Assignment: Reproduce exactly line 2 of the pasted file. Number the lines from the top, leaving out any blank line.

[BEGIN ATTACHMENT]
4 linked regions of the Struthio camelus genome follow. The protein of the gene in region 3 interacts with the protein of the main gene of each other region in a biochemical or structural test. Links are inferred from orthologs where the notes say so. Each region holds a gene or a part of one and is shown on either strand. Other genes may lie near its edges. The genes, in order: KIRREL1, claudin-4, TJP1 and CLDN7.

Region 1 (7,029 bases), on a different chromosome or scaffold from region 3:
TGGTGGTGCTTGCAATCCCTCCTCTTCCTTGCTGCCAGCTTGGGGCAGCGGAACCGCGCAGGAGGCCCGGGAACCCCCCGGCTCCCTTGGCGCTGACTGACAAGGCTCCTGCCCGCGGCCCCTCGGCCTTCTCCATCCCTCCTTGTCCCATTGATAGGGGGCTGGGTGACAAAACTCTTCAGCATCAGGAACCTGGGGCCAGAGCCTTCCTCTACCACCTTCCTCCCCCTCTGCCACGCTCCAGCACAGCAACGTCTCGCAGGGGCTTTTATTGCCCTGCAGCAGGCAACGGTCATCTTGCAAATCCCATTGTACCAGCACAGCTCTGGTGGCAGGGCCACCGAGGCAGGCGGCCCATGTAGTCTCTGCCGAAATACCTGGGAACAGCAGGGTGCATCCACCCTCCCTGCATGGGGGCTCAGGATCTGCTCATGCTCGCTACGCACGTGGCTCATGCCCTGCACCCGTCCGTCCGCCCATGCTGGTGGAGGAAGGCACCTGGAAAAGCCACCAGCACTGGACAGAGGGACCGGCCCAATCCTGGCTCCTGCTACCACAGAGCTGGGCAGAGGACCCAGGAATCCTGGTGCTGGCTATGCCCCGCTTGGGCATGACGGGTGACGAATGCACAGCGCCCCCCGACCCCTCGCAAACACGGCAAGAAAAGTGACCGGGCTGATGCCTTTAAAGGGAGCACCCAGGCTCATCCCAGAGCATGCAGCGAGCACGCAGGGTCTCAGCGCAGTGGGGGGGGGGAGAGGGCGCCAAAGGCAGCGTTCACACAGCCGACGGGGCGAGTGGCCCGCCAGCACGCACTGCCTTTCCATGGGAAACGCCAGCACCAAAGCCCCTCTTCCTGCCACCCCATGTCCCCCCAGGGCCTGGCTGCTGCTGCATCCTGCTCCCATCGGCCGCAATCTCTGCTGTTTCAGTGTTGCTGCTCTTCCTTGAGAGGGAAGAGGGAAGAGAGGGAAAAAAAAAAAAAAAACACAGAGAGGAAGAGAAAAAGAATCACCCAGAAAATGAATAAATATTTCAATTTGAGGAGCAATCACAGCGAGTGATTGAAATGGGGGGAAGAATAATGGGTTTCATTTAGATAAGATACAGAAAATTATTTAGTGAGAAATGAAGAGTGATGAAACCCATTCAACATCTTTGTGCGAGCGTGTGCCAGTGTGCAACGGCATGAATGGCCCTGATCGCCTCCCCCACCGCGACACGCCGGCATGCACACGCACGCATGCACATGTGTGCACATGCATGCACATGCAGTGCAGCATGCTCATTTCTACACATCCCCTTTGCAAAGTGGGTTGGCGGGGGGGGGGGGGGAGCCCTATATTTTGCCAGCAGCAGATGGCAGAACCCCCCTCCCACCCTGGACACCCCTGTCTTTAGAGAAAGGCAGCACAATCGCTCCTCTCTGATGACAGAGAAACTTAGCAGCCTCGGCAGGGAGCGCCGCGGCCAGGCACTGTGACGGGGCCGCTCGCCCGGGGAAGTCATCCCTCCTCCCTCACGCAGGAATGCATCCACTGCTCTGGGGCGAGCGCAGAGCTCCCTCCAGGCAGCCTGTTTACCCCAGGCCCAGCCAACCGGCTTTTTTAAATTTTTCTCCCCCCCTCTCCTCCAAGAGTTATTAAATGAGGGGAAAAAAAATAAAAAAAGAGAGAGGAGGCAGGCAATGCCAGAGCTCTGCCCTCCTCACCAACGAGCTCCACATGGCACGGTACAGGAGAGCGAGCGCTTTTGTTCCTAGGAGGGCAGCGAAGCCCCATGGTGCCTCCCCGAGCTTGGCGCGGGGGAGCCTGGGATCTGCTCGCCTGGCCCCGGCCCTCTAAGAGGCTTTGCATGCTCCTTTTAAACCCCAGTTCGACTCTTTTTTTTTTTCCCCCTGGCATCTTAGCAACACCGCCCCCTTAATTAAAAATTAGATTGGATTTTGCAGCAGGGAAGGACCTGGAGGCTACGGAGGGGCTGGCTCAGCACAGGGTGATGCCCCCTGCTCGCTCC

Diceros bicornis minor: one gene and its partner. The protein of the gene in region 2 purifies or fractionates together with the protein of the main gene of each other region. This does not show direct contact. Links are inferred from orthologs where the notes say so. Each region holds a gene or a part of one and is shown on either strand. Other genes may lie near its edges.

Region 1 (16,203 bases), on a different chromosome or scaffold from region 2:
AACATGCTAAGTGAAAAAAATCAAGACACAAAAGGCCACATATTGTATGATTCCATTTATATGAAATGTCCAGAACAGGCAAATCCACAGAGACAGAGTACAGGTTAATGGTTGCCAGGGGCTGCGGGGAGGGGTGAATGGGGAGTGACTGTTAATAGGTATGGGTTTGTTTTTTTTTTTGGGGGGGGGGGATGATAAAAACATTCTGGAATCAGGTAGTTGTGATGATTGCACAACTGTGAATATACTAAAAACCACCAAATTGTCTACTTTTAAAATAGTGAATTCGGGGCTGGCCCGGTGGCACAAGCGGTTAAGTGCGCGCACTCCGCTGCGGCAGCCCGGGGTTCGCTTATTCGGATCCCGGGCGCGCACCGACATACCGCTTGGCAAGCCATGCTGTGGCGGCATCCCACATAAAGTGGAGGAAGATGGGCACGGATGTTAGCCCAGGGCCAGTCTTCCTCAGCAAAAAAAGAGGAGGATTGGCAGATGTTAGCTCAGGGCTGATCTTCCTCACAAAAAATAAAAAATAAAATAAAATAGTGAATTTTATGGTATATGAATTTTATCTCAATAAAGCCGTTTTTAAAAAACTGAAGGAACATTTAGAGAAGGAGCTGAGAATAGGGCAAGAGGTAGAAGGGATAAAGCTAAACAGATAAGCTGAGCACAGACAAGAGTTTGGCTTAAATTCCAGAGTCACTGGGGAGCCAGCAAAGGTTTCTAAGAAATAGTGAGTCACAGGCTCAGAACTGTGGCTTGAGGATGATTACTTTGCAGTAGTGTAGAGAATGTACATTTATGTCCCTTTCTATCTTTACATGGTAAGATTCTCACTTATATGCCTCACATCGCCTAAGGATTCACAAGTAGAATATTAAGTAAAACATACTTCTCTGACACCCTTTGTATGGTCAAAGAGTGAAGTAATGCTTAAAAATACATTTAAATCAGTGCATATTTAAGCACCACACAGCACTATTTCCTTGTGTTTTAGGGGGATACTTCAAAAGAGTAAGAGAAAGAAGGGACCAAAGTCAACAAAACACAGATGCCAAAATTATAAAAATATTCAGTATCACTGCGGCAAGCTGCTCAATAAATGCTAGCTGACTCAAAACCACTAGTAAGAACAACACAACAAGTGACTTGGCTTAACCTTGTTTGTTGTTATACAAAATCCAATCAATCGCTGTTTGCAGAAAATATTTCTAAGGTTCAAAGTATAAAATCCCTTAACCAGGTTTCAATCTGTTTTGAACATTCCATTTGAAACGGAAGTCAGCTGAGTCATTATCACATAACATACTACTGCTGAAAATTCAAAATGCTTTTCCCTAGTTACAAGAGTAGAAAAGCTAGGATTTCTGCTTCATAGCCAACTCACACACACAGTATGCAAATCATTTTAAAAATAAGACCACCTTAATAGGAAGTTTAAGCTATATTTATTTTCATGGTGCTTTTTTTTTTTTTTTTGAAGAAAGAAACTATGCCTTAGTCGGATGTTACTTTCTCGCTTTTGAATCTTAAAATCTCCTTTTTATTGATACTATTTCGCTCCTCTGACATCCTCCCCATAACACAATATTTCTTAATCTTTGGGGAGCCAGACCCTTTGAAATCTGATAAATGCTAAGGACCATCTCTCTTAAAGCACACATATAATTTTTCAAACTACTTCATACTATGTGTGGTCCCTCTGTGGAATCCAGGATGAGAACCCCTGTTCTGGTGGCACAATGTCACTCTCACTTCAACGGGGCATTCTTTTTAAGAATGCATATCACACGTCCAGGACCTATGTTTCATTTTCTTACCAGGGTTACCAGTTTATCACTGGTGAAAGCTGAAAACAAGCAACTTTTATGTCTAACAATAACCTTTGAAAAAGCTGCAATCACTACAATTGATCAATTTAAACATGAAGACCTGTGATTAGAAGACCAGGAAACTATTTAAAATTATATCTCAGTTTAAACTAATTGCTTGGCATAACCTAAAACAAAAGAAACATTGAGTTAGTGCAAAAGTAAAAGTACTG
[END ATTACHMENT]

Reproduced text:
Region 1 (7,029 bases), on a different chromosome or scaffold from region 3: